Before the trip to Ethiopia, I had asked EHA’s summer school coordinator to pull together a list of the top 12 students from Gode school’s grades 6, 7, and 8. However, on the first day of summer school, dozens of students of many different ages showed up to take part. Word got around that a unique, new class was coming and they were eager to take part. We had only enough materials and space for 12 kids. Any more than that would take away from their chance to work with the robots and cause chaos in the small classroom. However more kids kept showing up and with each one, the administrators pleaded, “Please, just one more.” How could we turn away one girl when there were only two others in a class of 20? How could we exclude the boy who had walked for hours from the farm? We resolved to include as many students as the room could hold. Even then, when everyone returned after lunch on the first day, there were more kids than there were before. The next morning, there were again even more waiting outside the door. When I called roll each morning, we discovered a few kids had snuck in to join. Those who could not come in clung to the window bars and peered in to watch the action. One student who missed the first day and was subsequently turned down on day 2 later returned with his father, an imam (a religious leader like a priest or bishop). Dressed in full traditional garb, the dignified holy man implored, “Please take my son, he is disturbing my mind!” In the end, the class had doubled in size. News had spread throughout Gode about the exciting new class with amazing little computer-driven machines. Everyone wanted to learn something new and take part in the fun.
While my trip this summer was a success, the EHA Robotics mission is not over. I am preparing a year long lesson plan for a robotics after school program. Some of the top students from my class will be continuously meeting monthly or bi-monthly for an after school robotics session until I return for the next class next summer. They will be continuing to explore and solidify their knowledge of some of the concepts we learned this summer by following the workbook I will be providing. This will increase their knowledge and expertise with both building and programming the LEGO Mindstorms robots. Next year, I will be returning to teach another class. This time, I will incorporate both some of the veterans from last year with some brand new students. In time, the program will expand to a point where the kids from Gode are able to compete on that global level.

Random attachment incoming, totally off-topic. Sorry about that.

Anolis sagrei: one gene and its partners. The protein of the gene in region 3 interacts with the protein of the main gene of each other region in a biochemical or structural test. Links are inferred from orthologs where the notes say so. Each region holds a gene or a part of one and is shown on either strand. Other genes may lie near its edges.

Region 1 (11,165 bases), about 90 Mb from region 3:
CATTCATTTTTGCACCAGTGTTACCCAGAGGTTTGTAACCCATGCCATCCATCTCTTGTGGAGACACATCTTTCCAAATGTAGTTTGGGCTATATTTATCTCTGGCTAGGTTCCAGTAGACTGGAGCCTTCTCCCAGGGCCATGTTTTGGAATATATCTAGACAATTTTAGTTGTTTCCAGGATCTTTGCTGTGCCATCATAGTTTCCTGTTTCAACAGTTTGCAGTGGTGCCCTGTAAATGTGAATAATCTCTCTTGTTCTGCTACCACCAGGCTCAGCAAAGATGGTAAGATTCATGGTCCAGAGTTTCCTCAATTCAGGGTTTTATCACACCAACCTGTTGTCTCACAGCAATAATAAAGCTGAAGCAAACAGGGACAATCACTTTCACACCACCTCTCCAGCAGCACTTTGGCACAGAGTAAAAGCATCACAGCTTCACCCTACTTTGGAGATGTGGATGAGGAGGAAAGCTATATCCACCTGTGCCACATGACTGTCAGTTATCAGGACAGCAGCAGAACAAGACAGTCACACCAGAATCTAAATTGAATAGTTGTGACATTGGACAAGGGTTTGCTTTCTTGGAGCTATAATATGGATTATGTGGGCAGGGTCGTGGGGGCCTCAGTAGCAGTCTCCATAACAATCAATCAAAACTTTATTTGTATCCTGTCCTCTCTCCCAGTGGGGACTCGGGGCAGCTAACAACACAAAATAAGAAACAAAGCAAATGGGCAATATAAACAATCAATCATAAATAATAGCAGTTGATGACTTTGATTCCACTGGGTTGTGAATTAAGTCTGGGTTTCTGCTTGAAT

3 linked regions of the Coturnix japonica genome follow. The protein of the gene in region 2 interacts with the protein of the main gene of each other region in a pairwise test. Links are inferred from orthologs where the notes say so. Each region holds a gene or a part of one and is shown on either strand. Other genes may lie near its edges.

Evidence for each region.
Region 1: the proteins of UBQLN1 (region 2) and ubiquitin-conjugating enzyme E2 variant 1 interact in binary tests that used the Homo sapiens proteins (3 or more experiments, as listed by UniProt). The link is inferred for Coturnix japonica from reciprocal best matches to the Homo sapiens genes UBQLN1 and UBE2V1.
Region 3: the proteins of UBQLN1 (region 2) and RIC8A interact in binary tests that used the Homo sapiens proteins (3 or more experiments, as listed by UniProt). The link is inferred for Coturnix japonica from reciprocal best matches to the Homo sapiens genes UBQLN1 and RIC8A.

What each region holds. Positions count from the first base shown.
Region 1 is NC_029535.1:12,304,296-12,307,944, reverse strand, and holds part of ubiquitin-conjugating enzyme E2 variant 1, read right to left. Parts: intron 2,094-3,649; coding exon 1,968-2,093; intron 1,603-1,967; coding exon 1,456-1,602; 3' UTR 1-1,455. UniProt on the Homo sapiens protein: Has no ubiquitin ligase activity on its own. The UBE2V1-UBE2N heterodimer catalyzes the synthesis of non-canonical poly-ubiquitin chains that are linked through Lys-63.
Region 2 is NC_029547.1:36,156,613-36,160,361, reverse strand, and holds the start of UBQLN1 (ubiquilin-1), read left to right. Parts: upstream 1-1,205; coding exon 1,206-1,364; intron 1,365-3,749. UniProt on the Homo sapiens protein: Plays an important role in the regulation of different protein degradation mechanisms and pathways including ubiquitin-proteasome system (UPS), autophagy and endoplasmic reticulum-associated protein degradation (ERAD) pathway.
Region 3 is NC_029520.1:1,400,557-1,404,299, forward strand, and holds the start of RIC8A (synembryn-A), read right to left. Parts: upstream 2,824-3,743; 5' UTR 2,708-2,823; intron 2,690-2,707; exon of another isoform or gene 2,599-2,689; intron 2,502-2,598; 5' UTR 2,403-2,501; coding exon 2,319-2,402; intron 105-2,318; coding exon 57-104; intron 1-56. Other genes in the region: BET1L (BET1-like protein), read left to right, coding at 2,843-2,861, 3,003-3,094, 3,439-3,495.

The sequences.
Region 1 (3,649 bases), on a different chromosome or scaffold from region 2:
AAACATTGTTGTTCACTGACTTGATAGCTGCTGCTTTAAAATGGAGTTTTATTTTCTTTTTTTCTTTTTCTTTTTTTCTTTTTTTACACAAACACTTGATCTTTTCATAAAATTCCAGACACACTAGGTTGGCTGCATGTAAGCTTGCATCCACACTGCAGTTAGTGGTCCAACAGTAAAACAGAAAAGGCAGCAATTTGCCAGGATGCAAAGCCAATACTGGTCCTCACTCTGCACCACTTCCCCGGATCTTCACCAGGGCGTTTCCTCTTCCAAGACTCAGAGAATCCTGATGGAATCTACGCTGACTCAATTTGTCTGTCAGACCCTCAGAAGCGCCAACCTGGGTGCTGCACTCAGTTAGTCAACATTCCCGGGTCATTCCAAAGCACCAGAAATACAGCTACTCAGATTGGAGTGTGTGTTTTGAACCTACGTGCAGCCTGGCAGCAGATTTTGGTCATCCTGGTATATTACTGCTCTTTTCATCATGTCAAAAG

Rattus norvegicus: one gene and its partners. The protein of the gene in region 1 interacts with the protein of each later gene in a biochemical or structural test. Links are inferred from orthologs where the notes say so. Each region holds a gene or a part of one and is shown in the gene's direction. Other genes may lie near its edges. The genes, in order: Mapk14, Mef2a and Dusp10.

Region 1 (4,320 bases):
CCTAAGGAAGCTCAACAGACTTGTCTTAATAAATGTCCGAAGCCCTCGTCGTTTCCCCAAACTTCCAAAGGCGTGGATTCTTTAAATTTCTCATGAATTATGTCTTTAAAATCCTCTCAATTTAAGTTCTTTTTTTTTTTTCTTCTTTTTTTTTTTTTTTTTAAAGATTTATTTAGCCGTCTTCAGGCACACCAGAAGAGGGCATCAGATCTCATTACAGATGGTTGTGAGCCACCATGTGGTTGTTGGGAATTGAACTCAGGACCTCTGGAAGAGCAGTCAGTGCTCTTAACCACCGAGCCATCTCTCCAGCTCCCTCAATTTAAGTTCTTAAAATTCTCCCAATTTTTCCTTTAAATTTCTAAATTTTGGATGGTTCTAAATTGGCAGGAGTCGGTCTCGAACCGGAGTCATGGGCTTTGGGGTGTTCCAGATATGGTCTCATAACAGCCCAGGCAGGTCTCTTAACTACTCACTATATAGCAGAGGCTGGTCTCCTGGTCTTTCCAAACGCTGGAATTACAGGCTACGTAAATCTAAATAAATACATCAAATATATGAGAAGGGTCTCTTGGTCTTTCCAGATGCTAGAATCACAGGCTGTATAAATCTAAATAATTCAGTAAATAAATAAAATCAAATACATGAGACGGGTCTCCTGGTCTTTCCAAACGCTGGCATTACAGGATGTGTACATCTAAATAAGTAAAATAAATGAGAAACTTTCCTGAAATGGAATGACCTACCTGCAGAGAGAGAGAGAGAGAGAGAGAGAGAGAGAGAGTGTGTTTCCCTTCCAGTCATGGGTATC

In Oromo culture, a special gift is given to a young man as he enters a new family and stage in his life. He is given a handwoven, traditional Ethiopian blanket called a gabi. The gabi is very warm and one of the few possessions of the traditionally nomadic Oromo people. At the end of the program, I was touched to receive my own gabi from the leaders of Gode school. I am so thankful to be welcomed into the Gode Village family and for the warmth, care, and hospitality they provided throughout my stay in Ethiopia. They have changed my life forever.
I am so thankful to be welcomed into the Gode Village family and for the warmth, care, and hospitality they offered me throughout my stay in Ethiopia. They have changed my life forever.